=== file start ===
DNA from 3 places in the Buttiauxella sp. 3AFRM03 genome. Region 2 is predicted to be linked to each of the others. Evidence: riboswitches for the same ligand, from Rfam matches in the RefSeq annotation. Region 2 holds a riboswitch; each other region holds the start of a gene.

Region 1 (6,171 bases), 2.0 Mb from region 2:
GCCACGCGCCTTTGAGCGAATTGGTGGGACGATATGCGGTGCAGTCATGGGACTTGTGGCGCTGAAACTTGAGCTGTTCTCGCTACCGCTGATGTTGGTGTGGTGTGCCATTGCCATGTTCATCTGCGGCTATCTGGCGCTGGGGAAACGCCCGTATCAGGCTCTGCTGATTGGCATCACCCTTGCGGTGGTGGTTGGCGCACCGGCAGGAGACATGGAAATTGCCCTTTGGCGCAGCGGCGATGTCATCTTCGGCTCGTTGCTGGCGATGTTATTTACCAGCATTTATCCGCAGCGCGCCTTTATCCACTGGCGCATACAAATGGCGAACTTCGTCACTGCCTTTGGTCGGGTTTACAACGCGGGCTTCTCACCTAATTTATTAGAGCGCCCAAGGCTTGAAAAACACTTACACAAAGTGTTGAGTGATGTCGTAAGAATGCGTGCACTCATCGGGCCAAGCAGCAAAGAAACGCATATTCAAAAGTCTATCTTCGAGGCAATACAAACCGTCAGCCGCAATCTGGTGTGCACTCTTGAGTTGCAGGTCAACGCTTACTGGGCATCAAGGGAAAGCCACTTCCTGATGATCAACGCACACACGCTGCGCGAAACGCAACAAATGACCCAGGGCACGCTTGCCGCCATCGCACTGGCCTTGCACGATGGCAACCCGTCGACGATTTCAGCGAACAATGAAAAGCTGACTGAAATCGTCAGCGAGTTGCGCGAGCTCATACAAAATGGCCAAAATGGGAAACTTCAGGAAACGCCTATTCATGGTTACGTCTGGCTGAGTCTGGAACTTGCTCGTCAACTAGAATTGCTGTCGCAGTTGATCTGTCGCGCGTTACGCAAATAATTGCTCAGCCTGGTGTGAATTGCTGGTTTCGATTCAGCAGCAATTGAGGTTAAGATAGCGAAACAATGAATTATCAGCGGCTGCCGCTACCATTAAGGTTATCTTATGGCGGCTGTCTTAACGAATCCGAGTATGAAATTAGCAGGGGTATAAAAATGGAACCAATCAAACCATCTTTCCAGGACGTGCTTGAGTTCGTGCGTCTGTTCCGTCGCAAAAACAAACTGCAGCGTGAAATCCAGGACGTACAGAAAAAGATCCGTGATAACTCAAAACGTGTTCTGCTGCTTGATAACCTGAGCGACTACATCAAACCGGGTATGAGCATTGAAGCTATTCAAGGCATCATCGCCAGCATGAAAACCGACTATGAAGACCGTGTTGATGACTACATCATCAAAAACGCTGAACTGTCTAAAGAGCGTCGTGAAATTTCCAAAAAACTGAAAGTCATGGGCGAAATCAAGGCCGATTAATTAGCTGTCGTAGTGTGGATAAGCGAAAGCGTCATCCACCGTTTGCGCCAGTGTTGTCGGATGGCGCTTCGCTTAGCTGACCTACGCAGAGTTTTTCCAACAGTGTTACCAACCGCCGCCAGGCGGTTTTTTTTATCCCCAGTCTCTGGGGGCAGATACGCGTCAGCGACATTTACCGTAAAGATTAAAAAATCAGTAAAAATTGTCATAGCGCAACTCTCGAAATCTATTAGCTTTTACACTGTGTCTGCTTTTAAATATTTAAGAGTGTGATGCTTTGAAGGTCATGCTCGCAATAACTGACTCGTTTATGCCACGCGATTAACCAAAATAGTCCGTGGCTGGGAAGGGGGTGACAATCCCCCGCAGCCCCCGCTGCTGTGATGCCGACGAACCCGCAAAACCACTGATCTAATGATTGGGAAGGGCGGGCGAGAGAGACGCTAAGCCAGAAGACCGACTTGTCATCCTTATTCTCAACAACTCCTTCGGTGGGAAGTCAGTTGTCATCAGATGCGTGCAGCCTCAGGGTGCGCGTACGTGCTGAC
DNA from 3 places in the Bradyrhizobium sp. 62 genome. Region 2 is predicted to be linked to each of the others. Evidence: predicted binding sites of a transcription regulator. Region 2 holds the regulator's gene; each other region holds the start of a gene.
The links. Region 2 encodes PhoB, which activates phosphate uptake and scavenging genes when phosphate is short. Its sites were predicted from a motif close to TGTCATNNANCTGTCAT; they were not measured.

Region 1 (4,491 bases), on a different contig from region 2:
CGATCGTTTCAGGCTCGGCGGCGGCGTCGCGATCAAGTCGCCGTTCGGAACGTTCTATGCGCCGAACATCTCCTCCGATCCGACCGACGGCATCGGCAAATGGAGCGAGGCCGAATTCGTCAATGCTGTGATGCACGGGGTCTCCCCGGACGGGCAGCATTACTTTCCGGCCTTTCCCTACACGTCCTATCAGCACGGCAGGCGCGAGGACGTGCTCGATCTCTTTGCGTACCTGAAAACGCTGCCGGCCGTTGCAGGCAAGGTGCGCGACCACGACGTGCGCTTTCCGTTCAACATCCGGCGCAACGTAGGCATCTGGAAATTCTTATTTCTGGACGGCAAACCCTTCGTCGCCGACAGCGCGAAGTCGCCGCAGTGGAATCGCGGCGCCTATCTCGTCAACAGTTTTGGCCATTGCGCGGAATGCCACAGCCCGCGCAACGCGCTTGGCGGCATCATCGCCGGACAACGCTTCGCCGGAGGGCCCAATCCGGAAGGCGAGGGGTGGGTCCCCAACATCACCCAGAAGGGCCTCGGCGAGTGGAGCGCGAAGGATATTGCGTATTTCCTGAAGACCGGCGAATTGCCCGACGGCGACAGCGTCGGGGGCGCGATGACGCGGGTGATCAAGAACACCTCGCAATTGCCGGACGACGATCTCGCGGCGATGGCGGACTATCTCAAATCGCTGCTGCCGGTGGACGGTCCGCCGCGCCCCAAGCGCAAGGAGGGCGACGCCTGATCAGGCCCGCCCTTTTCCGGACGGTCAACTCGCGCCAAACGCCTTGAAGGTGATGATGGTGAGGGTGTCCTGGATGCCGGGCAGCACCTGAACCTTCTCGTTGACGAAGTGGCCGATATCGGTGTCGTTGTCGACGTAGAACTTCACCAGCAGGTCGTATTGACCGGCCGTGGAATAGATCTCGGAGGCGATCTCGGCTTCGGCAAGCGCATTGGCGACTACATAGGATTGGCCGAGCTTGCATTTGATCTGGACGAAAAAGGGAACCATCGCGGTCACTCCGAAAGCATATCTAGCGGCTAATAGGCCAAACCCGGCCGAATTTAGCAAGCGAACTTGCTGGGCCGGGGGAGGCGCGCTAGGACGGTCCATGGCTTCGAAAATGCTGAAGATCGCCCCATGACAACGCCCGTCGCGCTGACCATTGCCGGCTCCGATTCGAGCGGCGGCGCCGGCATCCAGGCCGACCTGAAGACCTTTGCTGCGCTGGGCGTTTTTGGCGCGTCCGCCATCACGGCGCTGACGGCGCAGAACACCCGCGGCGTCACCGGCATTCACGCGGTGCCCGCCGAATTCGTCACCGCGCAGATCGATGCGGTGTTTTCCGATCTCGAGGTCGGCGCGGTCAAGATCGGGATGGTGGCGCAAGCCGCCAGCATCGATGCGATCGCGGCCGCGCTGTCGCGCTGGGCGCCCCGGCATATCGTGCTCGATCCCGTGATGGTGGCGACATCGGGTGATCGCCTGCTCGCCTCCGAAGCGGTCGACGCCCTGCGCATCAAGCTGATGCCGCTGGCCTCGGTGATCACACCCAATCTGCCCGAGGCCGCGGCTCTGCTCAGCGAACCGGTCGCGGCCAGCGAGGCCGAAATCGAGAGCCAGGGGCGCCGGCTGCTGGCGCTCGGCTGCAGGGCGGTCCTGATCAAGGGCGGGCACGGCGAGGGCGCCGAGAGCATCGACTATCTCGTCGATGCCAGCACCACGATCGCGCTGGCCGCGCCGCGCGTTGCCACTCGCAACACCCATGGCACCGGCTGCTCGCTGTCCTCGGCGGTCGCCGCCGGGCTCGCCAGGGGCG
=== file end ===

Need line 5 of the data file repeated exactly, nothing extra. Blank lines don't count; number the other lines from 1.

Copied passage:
The links. Region 2 encodes PhoB, which activates phosphate uptake and scavenging genes when phosphate is short. Its sites were predicted from a motif close to TGTCATNNANCTGTCAT; they were not measured.